While hiring a divorce lawyer may be expensive, it is a justifiable expense that will pay off in the long-run. A lawyer guarantees each party in the action receives only those things to which they are legally entitled—not something in which most individuals are versed. A lawyer also negotiates on behalf of his own client within the confines of the law.

Myths Concerning Divorce

There are many myths surrounding divorce, which makes it difficult for anyone considering divorce. This is especially true for those considering do-it-yourself divorce and a good reason to hire a lawyer. Some of the common myths are:

  • One spouse will be awarded alimony until they remarry or for a lifetime.

Alimony is not always awarded for the long-term no matter how much or how little each party is awarded in the divorce. Each state has its own rules regarding alimony and requires the couple to have been married for a specific period—often more than 10 years—and more often than not, the order is only long enough to allow the spouse to become self-supporting.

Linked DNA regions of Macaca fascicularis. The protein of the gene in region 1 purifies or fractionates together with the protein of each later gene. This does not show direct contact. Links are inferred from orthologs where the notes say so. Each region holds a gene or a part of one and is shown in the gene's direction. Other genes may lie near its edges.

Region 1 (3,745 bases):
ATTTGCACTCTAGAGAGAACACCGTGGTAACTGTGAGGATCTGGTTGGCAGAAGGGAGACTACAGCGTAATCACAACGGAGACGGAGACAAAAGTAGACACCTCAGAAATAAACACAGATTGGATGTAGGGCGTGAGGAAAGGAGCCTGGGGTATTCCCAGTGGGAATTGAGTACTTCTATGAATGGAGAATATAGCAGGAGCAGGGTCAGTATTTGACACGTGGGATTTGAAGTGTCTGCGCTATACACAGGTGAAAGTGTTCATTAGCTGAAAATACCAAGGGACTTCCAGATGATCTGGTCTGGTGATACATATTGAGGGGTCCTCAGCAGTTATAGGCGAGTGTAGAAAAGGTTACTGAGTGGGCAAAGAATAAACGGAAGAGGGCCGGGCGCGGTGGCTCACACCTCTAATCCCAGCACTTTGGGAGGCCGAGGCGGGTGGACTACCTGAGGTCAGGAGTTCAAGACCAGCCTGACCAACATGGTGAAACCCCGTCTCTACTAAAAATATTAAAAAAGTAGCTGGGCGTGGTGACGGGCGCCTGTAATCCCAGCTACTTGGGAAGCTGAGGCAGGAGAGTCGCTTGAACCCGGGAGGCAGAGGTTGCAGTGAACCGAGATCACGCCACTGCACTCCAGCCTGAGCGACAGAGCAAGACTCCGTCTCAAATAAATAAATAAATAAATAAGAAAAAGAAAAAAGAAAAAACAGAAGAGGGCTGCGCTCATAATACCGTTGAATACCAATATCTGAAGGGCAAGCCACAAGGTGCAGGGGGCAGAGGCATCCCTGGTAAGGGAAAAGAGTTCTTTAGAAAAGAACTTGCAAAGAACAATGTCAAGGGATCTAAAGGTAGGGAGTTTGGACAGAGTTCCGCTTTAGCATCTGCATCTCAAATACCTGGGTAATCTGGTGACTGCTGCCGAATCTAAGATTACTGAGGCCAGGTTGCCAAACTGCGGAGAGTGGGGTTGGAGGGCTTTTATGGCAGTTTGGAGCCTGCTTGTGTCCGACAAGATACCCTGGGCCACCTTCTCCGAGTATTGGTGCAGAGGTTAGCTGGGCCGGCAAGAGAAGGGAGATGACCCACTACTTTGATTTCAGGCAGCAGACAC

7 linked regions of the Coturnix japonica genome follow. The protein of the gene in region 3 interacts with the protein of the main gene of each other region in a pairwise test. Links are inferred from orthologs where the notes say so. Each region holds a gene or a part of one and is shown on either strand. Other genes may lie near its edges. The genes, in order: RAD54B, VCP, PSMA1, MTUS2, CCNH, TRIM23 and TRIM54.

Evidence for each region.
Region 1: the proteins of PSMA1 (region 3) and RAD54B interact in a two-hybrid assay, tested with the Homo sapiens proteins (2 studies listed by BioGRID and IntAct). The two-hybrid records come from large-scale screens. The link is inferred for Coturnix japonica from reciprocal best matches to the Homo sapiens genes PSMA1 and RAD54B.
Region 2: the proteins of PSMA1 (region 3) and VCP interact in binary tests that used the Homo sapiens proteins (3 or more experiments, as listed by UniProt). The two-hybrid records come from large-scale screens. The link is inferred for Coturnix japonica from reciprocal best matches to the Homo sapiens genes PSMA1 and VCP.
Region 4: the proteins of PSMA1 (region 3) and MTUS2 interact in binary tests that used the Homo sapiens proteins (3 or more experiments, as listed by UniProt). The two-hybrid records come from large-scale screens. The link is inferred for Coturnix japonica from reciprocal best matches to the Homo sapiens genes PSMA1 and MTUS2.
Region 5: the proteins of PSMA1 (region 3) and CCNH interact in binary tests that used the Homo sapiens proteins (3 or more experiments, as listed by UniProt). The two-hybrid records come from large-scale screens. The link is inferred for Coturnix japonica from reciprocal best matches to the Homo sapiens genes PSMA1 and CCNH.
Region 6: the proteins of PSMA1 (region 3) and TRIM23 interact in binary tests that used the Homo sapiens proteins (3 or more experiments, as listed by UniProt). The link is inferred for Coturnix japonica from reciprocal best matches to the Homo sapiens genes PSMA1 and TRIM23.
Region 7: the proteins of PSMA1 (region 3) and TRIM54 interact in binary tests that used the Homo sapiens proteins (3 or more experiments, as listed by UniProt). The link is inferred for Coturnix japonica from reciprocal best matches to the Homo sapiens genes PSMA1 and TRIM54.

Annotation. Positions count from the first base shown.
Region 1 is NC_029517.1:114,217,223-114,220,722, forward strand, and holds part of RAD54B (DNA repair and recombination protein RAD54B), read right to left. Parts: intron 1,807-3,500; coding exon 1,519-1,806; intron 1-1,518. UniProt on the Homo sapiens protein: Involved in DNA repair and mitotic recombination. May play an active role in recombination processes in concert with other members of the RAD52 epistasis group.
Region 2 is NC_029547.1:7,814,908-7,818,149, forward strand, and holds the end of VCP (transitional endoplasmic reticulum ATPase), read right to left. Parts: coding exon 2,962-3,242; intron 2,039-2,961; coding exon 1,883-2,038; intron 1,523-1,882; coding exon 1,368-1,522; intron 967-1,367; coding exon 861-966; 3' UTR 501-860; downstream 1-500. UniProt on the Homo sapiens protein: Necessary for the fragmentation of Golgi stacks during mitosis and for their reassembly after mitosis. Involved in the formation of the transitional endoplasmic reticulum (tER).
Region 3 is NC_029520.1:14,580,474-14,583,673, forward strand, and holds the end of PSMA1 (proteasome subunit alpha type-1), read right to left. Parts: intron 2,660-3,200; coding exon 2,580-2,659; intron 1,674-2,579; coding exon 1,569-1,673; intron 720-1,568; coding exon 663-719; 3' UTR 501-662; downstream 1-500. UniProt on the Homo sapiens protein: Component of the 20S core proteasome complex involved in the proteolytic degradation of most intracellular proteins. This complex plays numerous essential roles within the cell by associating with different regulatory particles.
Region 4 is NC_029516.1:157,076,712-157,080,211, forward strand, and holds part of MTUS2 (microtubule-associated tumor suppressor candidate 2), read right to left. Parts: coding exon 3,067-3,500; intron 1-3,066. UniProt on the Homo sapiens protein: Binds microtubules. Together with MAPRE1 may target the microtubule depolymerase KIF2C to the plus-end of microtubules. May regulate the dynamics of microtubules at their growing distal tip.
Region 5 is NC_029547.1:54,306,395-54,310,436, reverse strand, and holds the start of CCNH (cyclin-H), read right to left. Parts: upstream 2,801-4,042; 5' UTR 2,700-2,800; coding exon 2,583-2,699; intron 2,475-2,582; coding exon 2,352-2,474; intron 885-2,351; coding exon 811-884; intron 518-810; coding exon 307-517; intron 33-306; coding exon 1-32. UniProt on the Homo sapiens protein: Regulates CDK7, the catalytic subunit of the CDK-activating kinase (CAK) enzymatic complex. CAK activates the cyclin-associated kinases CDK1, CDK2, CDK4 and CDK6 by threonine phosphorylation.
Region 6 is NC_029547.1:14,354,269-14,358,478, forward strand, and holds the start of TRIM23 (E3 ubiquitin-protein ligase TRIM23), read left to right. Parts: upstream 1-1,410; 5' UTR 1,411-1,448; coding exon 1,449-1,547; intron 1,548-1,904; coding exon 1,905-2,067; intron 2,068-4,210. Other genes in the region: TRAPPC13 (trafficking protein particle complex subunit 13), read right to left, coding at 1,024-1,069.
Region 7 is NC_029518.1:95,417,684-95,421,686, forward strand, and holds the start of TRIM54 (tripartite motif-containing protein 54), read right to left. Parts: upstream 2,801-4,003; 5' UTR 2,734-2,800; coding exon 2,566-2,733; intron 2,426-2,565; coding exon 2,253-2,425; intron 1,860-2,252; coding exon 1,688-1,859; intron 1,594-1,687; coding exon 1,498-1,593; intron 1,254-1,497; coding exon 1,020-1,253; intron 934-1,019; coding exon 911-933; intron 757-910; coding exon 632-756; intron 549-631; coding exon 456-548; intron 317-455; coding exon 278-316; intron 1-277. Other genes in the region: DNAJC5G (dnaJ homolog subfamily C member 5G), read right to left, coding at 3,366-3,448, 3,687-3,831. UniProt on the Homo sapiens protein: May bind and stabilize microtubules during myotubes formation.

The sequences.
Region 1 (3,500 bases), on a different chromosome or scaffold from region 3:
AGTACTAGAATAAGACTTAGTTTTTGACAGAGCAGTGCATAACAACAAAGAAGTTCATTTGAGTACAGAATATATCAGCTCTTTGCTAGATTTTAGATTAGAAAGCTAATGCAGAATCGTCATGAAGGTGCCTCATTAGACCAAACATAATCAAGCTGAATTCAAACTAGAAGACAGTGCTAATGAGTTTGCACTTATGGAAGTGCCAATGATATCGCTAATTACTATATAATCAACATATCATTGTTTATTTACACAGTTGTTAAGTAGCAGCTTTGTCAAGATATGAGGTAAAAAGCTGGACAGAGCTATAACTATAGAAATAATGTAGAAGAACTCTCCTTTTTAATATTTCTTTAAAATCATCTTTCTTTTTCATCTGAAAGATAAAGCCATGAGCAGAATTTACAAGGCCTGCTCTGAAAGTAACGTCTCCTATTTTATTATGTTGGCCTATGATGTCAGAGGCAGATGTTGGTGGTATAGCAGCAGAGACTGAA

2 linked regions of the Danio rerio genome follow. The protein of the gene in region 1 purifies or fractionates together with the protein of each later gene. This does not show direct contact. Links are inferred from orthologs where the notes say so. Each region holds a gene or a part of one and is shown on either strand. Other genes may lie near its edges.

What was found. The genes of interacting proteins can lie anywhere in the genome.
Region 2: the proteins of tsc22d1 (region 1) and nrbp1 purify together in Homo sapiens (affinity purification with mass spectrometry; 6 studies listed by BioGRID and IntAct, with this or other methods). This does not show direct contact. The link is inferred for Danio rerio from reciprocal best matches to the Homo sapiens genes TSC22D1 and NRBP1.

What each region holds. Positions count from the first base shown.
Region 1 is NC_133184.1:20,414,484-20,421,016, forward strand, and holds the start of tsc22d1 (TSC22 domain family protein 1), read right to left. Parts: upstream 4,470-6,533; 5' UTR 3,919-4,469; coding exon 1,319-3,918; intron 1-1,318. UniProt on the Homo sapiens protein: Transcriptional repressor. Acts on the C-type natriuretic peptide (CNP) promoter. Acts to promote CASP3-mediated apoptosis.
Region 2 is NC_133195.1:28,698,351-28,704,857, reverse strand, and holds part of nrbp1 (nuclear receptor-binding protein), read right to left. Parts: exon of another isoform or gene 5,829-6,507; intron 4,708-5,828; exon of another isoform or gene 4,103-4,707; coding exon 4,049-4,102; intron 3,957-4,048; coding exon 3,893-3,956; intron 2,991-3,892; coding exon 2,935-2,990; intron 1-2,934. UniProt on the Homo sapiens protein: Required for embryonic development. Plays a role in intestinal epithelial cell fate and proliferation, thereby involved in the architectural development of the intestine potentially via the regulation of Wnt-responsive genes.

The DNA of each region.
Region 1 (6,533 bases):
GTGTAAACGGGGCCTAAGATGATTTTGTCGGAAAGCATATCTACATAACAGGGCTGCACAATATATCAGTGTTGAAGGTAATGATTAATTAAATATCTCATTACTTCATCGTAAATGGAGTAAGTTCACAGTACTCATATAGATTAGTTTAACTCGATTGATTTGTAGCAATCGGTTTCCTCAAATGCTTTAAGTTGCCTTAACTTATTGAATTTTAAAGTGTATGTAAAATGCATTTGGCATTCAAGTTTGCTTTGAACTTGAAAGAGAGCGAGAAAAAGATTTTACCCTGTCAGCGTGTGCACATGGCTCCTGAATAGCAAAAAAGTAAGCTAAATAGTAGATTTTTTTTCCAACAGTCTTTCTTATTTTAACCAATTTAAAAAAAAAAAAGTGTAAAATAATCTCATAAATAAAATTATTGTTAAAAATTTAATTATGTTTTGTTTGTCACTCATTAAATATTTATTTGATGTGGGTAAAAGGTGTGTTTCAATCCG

• The spouse who brought more into the marriage or purchased more during the marriage will receive a higher percentage of the marital assets.

In most divorces where property is involved, the assets are divided 50/50 or as close as possible. This is true even in non-community property states. If there is abuse or one spouse brought a substantial amount of assets into the marriage, it’s possible the court will award a small percentage more to one spouse over the other. This is a case that will be presented to the judge by the lawyers.

  • If adultery is involved, the court will award the wronged spouse the majority of marital assets.

While this may seem unfair to the wronged spouse, the truth is even adulterers are entitled to their share of marital assets. Adultery has nothing to do with the division of property. It only guarantees divorce will be granted in those states that do not recognize no-fault divorce or allow other reasons such as adultery.

Divorce and Credit